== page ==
SOLO CON TU PAREJANR
Sólo Con Tu Pareja (also known as Love in the Time of Hysteria) marked Alfonso Cuarón’s first feature as director, which may explain why it is not as good as some of his later films. Nevertheless, it is hard to fathom how such a talented artist could come up with such a painfully unfunny comedy.
Cuarón’s story (co-written with his brother, Carlos) concerns a Mexico City lothario named Tomás (Daniel Giménez Cacho), who gets into trouble when he romances two women on the same night (in different apartments of his building): Gloria (Isabel Benet), his boss, and Silvia (Dobrina Liubomirova), a nurse from the office of his doctor friend Mateo (Luis de Icaza). Soon, Silvia discovers Tomás has cheated on her and takes revenge by falsifying Mateo’s report and typing in that Tomás has contracted AIDS. In the meantime, Tomás falls head over heels for a neighbor, Clarisa (Claudia Ramirez), a flight attendant involved with a pilot.
After Tomás receives the news he has AIDS, he tries to commit suicide but is interrupted by Clarisa, who has been locked out of her apartment and asks for his help. Tomás uses the outside window ledge as a way in, but is surprised to discover Clarisa’s lover inside having sex with another woman. Distraught by the news, Clarisa asks Tomás to join him in a suicide pact. They drive to a tower from which to jump, but decide to make love first. Then they are saved in the nick of time by Mateo, who tells Tomas he does not have the dreaded disease. Tomás and Clarisa then decide to get married.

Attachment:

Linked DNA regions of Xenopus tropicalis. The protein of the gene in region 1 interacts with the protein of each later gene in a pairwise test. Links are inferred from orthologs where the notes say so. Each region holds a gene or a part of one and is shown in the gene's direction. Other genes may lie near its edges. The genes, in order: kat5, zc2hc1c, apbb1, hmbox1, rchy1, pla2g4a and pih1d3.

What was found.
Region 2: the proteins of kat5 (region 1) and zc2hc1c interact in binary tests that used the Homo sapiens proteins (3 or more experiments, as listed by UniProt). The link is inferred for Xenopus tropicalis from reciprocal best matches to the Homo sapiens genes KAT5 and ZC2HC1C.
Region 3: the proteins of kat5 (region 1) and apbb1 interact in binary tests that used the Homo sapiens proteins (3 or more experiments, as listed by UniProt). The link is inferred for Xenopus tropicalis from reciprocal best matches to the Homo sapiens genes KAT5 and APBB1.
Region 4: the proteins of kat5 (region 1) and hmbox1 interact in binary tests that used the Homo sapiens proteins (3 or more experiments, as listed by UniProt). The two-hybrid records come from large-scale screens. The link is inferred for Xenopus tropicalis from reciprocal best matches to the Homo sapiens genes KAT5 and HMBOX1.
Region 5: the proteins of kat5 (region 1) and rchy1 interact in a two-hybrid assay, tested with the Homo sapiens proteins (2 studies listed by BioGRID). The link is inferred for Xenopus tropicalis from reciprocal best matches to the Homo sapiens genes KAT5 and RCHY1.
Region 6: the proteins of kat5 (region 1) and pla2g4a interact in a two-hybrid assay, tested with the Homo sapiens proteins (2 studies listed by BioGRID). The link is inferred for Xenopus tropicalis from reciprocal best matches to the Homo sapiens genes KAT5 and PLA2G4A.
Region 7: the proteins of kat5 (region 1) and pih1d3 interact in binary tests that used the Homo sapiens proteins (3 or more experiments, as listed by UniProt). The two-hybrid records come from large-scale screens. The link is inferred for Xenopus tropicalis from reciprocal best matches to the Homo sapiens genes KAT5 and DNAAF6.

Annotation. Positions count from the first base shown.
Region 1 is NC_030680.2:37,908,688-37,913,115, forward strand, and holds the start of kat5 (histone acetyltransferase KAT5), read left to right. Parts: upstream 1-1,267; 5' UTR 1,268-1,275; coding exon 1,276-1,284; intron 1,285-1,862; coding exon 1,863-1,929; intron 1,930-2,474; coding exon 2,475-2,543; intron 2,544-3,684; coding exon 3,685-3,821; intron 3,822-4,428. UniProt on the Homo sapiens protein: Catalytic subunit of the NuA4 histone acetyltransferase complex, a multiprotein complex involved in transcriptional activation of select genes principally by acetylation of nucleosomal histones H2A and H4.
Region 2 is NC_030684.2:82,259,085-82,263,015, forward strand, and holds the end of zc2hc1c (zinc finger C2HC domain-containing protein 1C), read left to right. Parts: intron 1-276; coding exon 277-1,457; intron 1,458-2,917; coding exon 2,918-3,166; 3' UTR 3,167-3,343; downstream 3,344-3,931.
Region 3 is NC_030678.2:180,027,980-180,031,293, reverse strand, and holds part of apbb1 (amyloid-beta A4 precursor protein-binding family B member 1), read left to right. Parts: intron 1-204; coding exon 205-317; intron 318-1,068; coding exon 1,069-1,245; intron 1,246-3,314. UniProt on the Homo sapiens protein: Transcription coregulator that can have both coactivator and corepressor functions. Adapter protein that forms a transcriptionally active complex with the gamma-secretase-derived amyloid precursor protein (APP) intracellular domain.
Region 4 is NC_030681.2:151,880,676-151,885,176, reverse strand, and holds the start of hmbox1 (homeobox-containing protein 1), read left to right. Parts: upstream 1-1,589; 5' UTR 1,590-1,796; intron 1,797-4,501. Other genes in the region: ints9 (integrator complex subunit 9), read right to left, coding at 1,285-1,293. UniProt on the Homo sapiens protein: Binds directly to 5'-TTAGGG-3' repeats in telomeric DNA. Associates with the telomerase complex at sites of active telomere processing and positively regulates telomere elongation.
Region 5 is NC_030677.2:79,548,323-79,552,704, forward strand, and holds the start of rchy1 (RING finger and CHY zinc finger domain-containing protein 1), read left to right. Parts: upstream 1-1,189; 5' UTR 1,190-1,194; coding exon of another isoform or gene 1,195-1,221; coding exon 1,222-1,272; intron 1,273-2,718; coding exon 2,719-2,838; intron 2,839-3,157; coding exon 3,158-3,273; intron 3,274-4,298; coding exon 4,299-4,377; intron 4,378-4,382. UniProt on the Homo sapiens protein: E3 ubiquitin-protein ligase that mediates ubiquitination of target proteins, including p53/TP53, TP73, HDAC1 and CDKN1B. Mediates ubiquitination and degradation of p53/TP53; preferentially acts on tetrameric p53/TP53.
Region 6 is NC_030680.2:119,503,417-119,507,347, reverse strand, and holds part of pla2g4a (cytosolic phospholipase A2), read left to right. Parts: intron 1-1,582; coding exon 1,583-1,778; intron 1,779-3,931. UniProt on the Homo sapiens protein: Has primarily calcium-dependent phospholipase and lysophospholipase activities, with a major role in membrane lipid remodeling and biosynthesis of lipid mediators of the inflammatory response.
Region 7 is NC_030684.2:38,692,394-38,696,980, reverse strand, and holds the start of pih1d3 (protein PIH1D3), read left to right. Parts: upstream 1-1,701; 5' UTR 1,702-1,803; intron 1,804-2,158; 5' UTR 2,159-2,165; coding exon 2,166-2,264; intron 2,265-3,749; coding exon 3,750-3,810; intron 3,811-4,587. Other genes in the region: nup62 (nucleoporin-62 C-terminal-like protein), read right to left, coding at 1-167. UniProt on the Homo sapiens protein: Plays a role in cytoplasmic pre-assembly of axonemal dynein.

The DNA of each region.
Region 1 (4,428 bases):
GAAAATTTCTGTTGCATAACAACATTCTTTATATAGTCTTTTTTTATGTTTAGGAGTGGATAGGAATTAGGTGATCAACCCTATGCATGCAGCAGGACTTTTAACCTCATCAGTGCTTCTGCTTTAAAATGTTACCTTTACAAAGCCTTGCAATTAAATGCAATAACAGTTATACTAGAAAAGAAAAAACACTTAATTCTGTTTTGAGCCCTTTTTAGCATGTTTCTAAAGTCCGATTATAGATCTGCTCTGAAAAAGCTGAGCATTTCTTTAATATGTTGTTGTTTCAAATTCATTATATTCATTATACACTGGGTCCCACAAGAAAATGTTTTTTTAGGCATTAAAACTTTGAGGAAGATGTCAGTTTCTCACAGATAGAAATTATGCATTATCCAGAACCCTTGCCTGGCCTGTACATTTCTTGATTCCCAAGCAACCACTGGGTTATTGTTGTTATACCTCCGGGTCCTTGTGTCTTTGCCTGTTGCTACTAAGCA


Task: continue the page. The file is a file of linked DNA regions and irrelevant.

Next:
Farces about angry women teaching male wolves a lesson are usually guaranteed to amuse. Cuarón’s variation on the shopworn revenge plot adds the AIDS angle, which is a provocative and intriguing idea but not very well developed. For one thing, this dark, bitter twist occurs so late in the story (after a full hour) that viewers may have already lost interest. Moreover, some people will find the responses by the various characters off-putting and offensive. Tomás’ failed attempt at committing suicide by sticking his head in a microwave is played for laughs, and Mateo’s allowing Tomás to harm himself when he knows the truth is downright cruel (especially since Mateo, a friend, laughs with his party guests over Tomás’ misfortune before trying to save him).
Perhaps something was lost in the translation, yet even the very physical humor is poorly presented. Most of it consists of a naked Tomás wrapped in a towel (or morning newspaper) and being locked out of his apartment. Yes, you’ve seen that done before—and in better movies. The over-the-top performance by Giménez Cacho doesn’t help, although probably there were few other ways to play these scenes. The supporting cast is just as obvious and “high-spirited.”
The only trace of Cuarón’s later, better work may be found in the chiaroscuro cinematography (by Emmanuel Lubezki, a frequent Cuarón collaborator). The darkly lit interiors suggest something more profound under the surface of the comic doings and a few of the shots are quite imaginative, from the dizzying spiral staircase of Tomás’ apartment building to the closeups of Tomás’ feet squishing his odd, ubiquitous paper cup collection. So while it is hard to recommend this strained and heavy-handed comedy, there remains a hint of a major talent yet to come.